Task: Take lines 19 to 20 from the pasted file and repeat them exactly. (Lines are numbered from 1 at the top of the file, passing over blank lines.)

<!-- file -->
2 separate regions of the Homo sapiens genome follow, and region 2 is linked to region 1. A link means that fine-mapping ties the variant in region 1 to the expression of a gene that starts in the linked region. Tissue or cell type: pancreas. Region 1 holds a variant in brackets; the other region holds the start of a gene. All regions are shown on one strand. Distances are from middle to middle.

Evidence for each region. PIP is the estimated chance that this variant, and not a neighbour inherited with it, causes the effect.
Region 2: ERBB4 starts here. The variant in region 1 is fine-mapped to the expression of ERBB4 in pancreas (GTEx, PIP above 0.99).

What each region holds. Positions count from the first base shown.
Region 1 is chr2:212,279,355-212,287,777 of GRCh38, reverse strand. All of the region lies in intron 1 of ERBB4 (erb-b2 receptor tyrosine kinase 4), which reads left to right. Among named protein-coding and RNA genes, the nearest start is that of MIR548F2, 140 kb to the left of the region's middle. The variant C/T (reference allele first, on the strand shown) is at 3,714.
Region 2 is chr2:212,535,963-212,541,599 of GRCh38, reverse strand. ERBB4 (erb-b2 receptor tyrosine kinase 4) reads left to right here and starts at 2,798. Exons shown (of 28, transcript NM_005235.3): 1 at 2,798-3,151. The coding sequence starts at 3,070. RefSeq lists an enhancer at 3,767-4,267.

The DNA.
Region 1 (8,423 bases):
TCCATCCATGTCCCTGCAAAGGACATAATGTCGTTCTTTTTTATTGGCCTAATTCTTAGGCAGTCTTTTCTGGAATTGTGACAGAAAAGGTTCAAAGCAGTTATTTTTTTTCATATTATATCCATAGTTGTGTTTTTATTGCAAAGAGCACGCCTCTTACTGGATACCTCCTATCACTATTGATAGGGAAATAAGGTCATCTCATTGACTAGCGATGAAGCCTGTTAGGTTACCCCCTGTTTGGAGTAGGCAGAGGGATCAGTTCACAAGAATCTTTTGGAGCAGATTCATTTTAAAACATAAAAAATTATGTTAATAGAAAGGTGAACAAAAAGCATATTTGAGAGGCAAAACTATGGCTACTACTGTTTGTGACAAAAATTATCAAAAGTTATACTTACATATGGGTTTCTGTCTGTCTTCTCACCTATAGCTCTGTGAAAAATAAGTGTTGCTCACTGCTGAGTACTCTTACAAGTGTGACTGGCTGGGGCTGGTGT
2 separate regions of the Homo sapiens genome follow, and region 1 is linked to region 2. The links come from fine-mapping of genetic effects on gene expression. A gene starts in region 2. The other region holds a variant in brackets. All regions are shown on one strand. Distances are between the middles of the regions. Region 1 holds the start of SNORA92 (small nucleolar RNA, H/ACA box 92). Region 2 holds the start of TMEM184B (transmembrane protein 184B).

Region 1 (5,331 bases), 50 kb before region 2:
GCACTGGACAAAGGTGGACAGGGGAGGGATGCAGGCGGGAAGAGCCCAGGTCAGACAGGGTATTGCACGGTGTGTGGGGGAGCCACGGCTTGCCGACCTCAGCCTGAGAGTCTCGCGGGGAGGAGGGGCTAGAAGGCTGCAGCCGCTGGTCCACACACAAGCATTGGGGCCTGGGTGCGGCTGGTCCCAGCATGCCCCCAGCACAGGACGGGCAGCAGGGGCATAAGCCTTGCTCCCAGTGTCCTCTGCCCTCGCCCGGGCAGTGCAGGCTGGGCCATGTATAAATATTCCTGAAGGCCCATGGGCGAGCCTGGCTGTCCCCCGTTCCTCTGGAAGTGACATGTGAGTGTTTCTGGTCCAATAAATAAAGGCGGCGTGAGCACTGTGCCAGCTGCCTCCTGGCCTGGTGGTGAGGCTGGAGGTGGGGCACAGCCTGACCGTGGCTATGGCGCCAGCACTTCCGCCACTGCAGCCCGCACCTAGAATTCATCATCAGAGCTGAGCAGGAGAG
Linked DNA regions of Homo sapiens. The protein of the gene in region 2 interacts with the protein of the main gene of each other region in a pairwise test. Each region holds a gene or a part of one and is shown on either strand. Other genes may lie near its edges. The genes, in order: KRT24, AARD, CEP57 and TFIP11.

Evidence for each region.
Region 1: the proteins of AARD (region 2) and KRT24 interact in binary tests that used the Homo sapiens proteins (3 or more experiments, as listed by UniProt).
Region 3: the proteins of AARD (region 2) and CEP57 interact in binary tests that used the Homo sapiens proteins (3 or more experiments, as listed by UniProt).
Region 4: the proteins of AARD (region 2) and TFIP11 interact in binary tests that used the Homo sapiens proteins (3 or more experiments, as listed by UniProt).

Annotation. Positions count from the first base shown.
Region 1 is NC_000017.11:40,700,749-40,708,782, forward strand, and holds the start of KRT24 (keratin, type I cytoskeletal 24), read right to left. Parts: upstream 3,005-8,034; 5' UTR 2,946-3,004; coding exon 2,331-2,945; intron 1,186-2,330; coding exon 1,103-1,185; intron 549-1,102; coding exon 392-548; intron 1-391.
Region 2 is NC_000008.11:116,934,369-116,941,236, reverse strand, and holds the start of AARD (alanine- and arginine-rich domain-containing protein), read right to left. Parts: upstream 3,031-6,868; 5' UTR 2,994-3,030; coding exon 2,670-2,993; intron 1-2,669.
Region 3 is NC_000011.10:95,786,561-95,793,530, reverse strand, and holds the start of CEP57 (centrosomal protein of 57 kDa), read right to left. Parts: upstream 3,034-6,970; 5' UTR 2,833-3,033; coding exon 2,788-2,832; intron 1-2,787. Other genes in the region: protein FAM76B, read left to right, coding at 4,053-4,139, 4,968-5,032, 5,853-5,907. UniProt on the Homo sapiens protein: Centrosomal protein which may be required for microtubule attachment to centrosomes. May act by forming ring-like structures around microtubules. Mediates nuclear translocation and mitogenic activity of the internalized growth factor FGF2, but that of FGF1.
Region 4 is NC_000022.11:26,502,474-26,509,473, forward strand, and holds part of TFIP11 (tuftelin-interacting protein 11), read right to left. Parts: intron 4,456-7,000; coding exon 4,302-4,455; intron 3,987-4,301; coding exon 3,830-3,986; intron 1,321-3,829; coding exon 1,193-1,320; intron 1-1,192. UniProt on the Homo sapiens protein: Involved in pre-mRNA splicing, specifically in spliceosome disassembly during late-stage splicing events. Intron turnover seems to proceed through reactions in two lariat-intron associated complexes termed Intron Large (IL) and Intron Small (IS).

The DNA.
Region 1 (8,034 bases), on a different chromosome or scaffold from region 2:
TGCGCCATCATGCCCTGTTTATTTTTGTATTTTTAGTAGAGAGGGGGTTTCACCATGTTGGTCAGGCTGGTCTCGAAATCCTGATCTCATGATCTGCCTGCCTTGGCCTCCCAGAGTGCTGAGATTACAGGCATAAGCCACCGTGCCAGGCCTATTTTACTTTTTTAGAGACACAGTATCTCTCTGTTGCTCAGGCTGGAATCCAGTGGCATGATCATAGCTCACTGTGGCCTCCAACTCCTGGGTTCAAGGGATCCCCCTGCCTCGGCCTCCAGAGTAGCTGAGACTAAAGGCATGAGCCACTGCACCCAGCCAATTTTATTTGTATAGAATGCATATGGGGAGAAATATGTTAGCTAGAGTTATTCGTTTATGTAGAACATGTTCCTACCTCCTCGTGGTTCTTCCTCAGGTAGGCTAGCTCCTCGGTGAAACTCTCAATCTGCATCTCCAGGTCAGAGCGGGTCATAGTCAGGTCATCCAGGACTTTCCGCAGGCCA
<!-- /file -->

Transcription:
Region 1 is NC_000017.11:40,700,749-40,708,782, forward strand, and holds the start of KRT24 (keratin, type I cytoskeletal 24), read right to left. Parts: upstream 3,005-8,034; 5' UTR 2,946-3,004; coding exon 2,331-2,945; intron 1,186-2,330; coding exon 1,103-1,185; intron 549-1,102; coding exon 392-548; intron 1-391.
Region 2 is NC_000008.11:116,934,369-116,941,236, reverse strand, and holds the start of AARD (alanine- and arginine-rich domain-containing protein), read right to left. Parts: upstream 3,031-6,868; 5' UTR 2,994-3,030; coding exon 2,670-2,993; intron 1-2,669.